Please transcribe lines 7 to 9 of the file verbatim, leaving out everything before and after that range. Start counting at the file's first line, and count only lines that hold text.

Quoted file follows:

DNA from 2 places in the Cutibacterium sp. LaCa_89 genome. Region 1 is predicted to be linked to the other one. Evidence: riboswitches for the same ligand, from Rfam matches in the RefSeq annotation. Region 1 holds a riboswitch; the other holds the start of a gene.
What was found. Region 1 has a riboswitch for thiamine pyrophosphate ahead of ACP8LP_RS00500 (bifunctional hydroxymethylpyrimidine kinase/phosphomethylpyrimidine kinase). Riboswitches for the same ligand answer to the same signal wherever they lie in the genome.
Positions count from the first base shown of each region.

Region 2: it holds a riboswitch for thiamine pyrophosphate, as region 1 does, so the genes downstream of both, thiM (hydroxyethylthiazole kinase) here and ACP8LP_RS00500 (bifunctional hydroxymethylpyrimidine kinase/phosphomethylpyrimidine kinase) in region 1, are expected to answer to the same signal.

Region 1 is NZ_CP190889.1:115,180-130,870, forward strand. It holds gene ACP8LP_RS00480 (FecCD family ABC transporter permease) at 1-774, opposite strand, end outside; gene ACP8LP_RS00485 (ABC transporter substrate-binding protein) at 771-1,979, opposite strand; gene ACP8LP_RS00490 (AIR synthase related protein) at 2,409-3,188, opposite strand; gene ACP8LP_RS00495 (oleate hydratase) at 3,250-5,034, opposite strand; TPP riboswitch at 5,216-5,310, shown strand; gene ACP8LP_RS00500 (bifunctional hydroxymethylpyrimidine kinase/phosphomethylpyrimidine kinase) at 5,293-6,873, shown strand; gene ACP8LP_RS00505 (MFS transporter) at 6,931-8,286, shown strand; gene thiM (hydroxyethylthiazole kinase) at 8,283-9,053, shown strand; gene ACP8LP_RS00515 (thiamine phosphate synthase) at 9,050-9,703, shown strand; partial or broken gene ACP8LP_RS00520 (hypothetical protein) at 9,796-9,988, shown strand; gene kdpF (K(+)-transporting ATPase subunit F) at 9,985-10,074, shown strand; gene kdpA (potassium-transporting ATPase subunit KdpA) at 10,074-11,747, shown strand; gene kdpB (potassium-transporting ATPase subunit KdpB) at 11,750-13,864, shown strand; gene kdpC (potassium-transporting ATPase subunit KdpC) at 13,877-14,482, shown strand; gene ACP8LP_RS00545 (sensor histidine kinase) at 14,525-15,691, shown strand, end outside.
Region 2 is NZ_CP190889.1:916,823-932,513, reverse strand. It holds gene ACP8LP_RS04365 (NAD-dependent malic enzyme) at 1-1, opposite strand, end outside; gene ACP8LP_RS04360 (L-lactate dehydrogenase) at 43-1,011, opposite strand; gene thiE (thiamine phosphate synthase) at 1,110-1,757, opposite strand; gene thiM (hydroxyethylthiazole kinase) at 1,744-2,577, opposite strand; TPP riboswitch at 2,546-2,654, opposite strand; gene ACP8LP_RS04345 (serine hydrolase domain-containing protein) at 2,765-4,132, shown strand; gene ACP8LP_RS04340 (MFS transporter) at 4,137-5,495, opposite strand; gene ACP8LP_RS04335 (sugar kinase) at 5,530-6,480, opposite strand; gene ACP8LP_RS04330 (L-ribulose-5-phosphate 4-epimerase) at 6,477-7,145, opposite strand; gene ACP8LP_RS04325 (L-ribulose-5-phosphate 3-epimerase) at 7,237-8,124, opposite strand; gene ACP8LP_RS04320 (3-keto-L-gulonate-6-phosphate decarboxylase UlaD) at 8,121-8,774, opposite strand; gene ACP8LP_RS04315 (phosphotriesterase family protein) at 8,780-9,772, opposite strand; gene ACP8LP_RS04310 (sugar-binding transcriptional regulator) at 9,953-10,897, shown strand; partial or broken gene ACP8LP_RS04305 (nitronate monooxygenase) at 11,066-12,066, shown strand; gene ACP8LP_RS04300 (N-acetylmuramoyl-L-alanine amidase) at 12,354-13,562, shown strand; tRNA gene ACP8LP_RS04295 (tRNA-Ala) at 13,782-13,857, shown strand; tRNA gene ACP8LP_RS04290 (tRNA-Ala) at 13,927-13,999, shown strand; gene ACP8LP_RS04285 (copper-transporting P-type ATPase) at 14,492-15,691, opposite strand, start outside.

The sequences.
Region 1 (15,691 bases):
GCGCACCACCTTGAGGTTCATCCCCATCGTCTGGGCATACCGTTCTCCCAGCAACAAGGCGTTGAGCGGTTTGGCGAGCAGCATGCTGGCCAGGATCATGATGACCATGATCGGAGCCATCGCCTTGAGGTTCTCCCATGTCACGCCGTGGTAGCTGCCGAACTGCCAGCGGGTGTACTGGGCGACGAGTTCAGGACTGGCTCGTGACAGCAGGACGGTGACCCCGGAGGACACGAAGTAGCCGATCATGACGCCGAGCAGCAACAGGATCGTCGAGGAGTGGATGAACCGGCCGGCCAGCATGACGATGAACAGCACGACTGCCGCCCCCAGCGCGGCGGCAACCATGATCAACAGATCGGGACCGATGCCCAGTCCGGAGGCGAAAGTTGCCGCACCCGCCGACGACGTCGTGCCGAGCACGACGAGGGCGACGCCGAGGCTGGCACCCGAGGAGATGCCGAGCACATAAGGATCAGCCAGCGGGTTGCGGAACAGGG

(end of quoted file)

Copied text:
The sequences.
Region 1 (15,691 bases):
GCGCACCACCTTGAGGTTCATCCCCATCGTCTGGGCATACCGTTCTCCCAGCAACAAGGCGTTGAGCGGTTTGGCGAGCAGCATGCTGGCCAGGATCATGATGACCATGATCGGAGCCATCGCCTTGAGGTTCTCCCATGTCACGCCGTGGTAGCTGCCGAACTGCCAGCGGGTGTACTGGGCGACGAGTTCAGGACTGGCTCGTGACAGCAGGACGGTGACCCCGGAGGACACGAAGTAGCCGATCATGACGCCGAGCAGCAACAGGATCGTCGAGGAGTGGATGAACCGGCCGGCCAGCATGACGATGAACAGCACGACTGCCGCCCCCAGCGCGGCGGCAACCATGATCAACAGATCGGGACCGATGCCCAGTCCGGAGGCGAAAGTTGCCGCACCCGCCGACGACGTCGTGCCGAGCACGACGAGGGCGACGCCGAGGCTGGCACCCGAGGAGATGCCGAGCACATAAGGATCAGCCAGCGGGTTGCGGAACAGGG